Friday, September 7, 2007


Only fifteen kilometers from Vezelay, this hamlet is another world: all farms and fully rural except for two grand chateaus in the vicinity. The route out of Vezelay was very well marked with Compostelle arrows, something new. Much of it was an old Roman road. The hills of Burgundy are not insignificant, and it seemed I was climbing more than descending: today’s fifteen kilometers were work! Last night I was invited to concelebrate Vespers and Mass with the Fraternity of Jerusalem in Vezelay’s Basilica of Mary Magdalene; the liturgy was the very image of “solemn simplicity.” I was honored to be there and pray with them. Gene and Caroline Foley, my guardian angels who have stayed close during these last few days of trying out my tendons and walking again, left for Leuven after breakfast this morning. How grateful I am for their unstinting support and encouragement in getting me out on the Way again! Tomorrow will bring me to Corbigny, I hope!

Wednesday, September 5, 2007

A Kingdom-of-God Kind of Place

Vezelay. To understand the spiritual and even mystical significance of this town that I have today entered, you just need to see it from 5 kilometers out. Like the scriptural Jerusalem, this Holy City is set on a great hill, its basilica rising above its crown, drawing us poor small mortals forward and up, up, ever up! It is a Kingdom-of-God kind of place. Once here, the sense of peace and tranquillity that fills its streets and pervades its stones confirms that sense of the divine already here on this earth, at least partly. I suppose this is why pilgrims have for so long streamed here: they need to see, feel, and touch this holiness and have affirmed that this God and his promises are real. I’m so happy today to be here, to have walked here, to have spent the afternoon praying here. I will spend another day in Vezelay, then continue my pilgrim way south on Friday, God willing.

Saturday, September 1, 2007

Packing Up Gregory the Great

Waterloo (hopefully for the last time!). With an 8:00 am departure planned for tomorrow, Sunday, today is a "laundry and pack" day in which all the little odds and ends of getting ready for a trip are filled with a quiet excitement and a pleasant feeling of expectation. There is anxiousness in these activities, too. Will the tendon stay well? Will my knee hold up? Will the September weather remain warm enough for my summer-weight clothes, and if so, what about October? How much French have I forgotten in the past month? How lazy and out-of-shape have I become? Do I still have the gumption to get up and go and do this thing? Ah well, as with my last June days in Leuven before commencing this pilgrimage (for the first time), my interior response to the fretting is: "Your job is to just BEGIN; let the Lord and Big Jim take care of the rest!" So I'll just begin...again.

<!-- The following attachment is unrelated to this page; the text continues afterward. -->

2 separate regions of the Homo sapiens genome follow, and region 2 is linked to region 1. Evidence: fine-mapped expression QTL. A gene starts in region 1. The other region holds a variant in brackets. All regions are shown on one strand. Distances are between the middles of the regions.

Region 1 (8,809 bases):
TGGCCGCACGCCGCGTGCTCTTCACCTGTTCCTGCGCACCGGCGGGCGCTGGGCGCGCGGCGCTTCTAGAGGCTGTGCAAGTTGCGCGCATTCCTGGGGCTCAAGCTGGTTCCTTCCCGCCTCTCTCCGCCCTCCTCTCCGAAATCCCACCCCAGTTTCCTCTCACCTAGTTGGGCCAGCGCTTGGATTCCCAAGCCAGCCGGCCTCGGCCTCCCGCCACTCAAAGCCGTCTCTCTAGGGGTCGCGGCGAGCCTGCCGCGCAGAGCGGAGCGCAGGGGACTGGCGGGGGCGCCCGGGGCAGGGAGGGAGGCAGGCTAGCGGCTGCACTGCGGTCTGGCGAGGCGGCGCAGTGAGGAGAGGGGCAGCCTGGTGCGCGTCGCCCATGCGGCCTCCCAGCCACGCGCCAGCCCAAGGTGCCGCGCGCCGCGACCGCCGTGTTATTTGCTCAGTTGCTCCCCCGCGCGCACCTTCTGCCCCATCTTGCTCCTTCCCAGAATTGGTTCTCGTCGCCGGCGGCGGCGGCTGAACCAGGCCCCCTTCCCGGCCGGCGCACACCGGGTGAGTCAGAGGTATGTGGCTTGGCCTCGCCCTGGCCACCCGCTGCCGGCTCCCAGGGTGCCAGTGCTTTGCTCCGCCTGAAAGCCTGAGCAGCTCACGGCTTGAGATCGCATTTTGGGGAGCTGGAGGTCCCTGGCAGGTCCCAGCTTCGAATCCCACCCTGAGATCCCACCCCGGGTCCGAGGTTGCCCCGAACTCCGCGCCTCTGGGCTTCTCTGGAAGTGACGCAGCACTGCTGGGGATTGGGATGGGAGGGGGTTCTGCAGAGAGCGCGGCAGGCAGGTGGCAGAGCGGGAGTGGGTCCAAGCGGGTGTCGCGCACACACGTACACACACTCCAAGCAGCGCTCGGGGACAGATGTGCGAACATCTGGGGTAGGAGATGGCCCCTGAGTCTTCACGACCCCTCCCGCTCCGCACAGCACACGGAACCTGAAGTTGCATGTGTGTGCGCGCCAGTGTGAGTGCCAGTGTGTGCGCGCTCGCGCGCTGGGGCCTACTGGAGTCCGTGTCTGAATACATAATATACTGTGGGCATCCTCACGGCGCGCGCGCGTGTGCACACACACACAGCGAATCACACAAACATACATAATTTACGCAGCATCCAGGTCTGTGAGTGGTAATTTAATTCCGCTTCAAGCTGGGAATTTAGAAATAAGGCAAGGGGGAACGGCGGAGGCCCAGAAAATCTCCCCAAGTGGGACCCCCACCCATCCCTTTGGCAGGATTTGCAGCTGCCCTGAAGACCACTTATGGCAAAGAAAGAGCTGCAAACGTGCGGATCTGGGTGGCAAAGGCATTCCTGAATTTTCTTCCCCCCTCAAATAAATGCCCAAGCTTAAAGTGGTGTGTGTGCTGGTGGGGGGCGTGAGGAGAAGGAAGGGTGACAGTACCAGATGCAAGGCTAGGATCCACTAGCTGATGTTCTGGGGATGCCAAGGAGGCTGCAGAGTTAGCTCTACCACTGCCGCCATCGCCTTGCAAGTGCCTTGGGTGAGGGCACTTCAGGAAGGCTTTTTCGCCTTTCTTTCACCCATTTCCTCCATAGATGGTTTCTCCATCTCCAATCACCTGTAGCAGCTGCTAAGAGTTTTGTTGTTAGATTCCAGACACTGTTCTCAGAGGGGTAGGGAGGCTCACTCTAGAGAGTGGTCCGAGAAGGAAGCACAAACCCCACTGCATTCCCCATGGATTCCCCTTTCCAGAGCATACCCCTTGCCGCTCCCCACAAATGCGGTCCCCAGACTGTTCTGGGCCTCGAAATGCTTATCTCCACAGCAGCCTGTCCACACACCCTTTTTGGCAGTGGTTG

The laundry is now washed and pretty much dry and the sorting of things has begun. It is time to start feeding my socks and shirts and various gizmos back into the wide open mouth of Gregory the Great, my ever-faithful backpack (its brand name is "Gregory"; I added "the Great" in honor of the 6th Century pope who's feastday, by the way, is Monday, September 3rd). Keeping the weight down is, as always, the great challenge as I deal with Gregory, that and actually carrying him, of course.

The plan is to take it easy the first few days; it is about 60 kms from Tonnerre to Vezelay, the great pilgrim town built on a hill, but I'll do those kms in easy to digest "etapes": 10 tomorrow (Sunday afternoon), 15 on Monday, 20 on Tuesday, 15 into Vezelay on Wednesday. I will rest and visit this beautiful town and its basilica dedicated to Mary Magdalene on Thursday before continuing south on Friday. That's the project for this week.

So I am about to take up again the cloak and staff of the walking pilgrim again. I am happy but also hope that I am up to it, not just physically, but interiorly. This is a special kind of work, a sort of "ministry of presence" in the church and world. This is something I discovered in July and have had some time now to think about and relish. How often people along the way came to chat with me and share in a way in my Way. Sometimes, it was almost like they were saying, "Look! A pilgrim passes! Let us go and get a touch of his pilgrim graces!" I felt sometimes like a spiritual talisman or religious charm for them, as if they believed that by greeting me or feeding me or shaking my hand, they were being blessed by Saint Jacques and the Lord, too. There is responsibility in that: to be gracious to them as they are gracious to me, to be a blessing for them as they are a blessing for me, to sow a bit of hope or faith or love in my passing through their lives even as they sow the same in me. Few have ever asked why I am doing this; they seem to know, or it doesn't matter: "Once a pilgrim, for whatever reason, the pilgrim grace is there." I don't think I was imagining this. I look forward to going back to that pilgrim ministry now.

I'll post updates here as often as I am able in the days and, dare I hope, weeks to come. Thanks for following along!